Maine isn't a pushover; the state has character and gumption. That's why I love it. J. Courtney Sullivan evidently does, too, for she's located her new novel in Cape Neddick, near Ogunquit, where the Kelleher family has owned a piece of land (won on a bet) since 1945. Here the 83-year-old matriarch, Alice, spends summers, irritably and sometimes competitively baby-sat by one branch or another of her fractious brood.
"Sullivan has come up with an interesting hybrid --- a traditional family saga inflected by 21st-century feminism and warmed by obvious fondness for her characters...."
Alice is the first of four narrators in MAINE, and easily the most vivid and acerbic. Early in the book, Sullivan sets up two related events that will animate the plot. In 1942, Alice's sister, Mary, died in the notorious Cocoanut Grove nightclub fire in Boston, and Alice feels responsible (we don't learn why until later). Her husband, Daniel, having died 10 years ago, she decides, as penance, to will the property to the strapped local Catholic church --- without saying a word to her children or grandchildren.
Enter Maggie, Alice's granddaughter. At 32, she's published a book of short stories and has a novel in the works (I guess this must seem entirely credible to the youthful Sullivan, whose own debut novel, COMMENCEMENT, was a bestseller). Also in the works is a baby, conceived accidentally-on-purpose with a handsome no-good named Gabe.
Cut to Maggie's mother, Kathleen, a former alcoholic and forever rebel who is now happily shacked up on a Sonoma worm farm (don't ask) with her man, the aptly named Arlo. One of Sullivan's clever moves in this book is to have us hear about a character indirectly, from someone who dislikes her intensely (Kathleen was Daniel's pet and is Alice's least favorite child). Thus, when Kathleen does erupt into the novel, one is shocked by her likability. She is smart, real and refreshing, even if her house is an utter mess.
That could never be said of Alice's daughter-in-law, Ann Marie, who is about as meticulous a homemaker as you can imagine. Her hobby: dollhouses. Her objective: "to create a life with order and beauty to it" (her hardscrabble childhood possessed neither quality). An unhappy Good Girl, she's surely going to blow before the story ends.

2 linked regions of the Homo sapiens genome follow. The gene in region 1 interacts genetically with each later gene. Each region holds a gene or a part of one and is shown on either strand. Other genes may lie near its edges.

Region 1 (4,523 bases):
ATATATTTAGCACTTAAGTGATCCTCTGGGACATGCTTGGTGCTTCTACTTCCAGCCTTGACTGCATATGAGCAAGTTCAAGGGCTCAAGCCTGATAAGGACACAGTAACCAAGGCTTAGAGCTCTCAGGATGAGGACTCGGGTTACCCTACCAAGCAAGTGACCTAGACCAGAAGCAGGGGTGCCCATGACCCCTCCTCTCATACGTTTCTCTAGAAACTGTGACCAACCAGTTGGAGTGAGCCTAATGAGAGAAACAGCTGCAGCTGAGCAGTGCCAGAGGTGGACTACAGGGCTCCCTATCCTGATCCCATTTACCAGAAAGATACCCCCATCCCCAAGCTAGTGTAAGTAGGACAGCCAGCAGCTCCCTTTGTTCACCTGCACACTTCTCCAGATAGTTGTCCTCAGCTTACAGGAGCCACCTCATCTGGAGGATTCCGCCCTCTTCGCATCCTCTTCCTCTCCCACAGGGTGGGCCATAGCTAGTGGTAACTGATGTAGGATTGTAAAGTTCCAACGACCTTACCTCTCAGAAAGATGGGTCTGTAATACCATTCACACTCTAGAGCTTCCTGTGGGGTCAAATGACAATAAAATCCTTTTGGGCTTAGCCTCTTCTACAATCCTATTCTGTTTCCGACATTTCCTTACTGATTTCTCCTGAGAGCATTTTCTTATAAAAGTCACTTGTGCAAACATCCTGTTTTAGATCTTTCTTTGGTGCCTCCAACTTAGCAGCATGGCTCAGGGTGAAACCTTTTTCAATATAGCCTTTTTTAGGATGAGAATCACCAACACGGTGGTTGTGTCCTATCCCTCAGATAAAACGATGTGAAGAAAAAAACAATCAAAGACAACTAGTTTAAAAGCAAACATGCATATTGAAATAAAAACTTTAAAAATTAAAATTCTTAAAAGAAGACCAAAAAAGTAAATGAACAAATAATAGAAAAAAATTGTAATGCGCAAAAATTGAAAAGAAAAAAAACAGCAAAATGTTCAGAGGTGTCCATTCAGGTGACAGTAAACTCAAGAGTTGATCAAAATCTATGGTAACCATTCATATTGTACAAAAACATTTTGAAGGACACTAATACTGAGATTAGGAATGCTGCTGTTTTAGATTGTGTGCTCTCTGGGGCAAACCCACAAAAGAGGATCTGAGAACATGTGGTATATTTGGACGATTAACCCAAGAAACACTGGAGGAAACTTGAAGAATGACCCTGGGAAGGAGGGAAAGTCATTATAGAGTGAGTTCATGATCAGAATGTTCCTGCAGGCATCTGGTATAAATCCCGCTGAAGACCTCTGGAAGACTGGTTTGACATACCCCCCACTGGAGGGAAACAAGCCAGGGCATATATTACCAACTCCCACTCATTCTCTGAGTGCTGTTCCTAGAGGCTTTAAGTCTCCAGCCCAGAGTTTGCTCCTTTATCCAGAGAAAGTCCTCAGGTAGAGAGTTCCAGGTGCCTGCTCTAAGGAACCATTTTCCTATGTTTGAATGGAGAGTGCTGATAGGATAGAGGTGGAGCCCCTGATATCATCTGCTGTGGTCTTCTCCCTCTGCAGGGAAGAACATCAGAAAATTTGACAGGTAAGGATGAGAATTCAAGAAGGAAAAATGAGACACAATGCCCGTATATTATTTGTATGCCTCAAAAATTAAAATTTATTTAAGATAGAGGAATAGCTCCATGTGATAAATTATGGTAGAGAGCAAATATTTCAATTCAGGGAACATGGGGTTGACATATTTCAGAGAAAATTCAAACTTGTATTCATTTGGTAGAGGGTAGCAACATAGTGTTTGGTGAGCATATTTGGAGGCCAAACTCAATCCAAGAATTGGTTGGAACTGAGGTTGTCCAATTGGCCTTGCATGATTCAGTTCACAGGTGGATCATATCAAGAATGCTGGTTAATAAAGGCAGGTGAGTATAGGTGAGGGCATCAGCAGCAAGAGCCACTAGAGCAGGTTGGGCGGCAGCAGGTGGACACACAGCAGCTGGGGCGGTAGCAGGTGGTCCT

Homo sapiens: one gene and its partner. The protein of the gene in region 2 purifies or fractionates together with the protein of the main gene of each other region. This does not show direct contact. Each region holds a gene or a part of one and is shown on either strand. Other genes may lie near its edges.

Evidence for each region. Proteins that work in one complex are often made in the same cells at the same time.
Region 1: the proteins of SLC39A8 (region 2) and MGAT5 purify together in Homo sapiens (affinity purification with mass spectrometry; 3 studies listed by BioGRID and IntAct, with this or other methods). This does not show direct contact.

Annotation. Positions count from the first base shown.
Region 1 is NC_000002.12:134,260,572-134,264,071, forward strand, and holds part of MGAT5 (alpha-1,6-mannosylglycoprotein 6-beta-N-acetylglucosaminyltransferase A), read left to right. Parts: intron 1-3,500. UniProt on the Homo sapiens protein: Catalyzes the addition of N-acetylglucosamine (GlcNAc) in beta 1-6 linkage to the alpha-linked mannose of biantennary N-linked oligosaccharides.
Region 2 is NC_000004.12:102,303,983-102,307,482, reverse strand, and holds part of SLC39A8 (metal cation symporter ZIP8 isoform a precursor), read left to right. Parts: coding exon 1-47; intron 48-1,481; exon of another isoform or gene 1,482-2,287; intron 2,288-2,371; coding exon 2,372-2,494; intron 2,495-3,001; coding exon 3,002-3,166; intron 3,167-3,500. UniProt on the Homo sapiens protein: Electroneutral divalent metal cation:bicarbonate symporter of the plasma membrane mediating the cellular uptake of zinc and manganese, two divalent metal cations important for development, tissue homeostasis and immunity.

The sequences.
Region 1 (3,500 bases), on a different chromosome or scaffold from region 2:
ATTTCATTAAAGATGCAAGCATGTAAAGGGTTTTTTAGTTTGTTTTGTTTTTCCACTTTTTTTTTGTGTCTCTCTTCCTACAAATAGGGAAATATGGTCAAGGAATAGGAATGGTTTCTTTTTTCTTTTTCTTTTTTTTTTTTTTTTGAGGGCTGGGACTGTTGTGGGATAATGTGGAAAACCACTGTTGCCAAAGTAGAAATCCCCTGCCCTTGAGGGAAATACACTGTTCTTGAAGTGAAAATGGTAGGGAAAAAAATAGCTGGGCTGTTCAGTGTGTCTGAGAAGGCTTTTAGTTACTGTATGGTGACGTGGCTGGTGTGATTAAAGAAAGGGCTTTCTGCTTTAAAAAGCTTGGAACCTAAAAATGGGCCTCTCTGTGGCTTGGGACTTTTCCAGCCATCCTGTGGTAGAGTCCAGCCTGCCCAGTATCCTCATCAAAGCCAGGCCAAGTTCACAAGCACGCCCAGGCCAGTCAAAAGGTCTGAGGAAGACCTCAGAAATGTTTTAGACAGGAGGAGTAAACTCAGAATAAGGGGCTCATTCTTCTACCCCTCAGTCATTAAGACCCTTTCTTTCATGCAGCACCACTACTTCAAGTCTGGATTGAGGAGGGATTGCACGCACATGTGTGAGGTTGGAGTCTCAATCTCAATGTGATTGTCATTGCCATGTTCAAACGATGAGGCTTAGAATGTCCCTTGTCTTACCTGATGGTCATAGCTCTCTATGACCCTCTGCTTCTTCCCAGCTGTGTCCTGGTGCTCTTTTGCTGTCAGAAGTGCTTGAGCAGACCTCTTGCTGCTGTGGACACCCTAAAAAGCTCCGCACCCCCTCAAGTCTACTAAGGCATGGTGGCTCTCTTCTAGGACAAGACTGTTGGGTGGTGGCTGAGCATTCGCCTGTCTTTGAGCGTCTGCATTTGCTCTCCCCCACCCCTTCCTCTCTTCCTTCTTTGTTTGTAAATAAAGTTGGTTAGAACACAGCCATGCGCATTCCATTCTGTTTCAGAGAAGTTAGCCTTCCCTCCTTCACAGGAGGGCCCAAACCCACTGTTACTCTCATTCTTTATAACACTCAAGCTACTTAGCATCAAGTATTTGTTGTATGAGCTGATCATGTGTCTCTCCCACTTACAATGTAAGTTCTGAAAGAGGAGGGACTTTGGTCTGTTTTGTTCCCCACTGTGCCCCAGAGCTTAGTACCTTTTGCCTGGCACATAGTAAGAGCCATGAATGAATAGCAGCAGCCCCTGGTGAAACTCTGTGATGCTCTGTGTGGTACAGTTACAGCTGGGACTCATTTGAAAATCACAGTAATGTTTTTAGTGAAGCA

These women are strong yet somehow thwarted, and often flanked by charming, devil-may-care men --- which is to say that Irishness is as inherent to MAINE as green is to shamrocks. Alcoholism is ever-present: Almost everybody seems either to have a drinking problem or to be recovering from one ("It was quite possible," Alice muses, "that she had made it through her first decade of motherhood without killing them all thanks only to Canadian Club"). And as for Catholicism, Alice lives for Mass, which she attends daily; Kathleen hates the church but considers herself "spiritual"; and Maggie says of herself, "She wasn't religious in a formal way, but she still felt Catholicism coming through her pores so many years later. She still wanted terribly to be good, even if no one was watching."
Sullivan isn't merely reconfiguring an oft-told tale; she gives the Kelleher family authenticity and substance (perhaps some of this material is autobiographical?). The women's voices are distinct and faithful to their respective eras: Alice saying and for example, or talking offhandedly about smoking and drinking during pregnancy (Maggie, in contrast, switches immediately to herbal tea).
Less successful, to my mind, is the pace of the book --- there's too big a windup and not enough of a pitch. After pages and pages in which the women trade narrative duties, filling us in on family history but doing nothing very momentous in the present, there is suddenly a whoosh of eventfulness. The quartet finds itself at Cape Neddick at the same time (normally, the family divides up the summer into a sort of time-sharing arrangement), and, not surprisingly, there are angry scenes, unpleasant revelations, old wounds smarting and new feuds unfolding.
But instead of sustaining this energy, Sullivan cops out a bit at the end. Following the big blow-up, all the rough edges seem to get smoothed out. What could have been a more ambiguous and troubling book is tied up like a hostess gift. Although it has considerable wit and a great deal of well-crafted detail, it lacks shape; its good bones stay submerged. Sullivan is a talented enough writer to produce leaner, more complex work. MAINE, in my opinion, is not quite flinty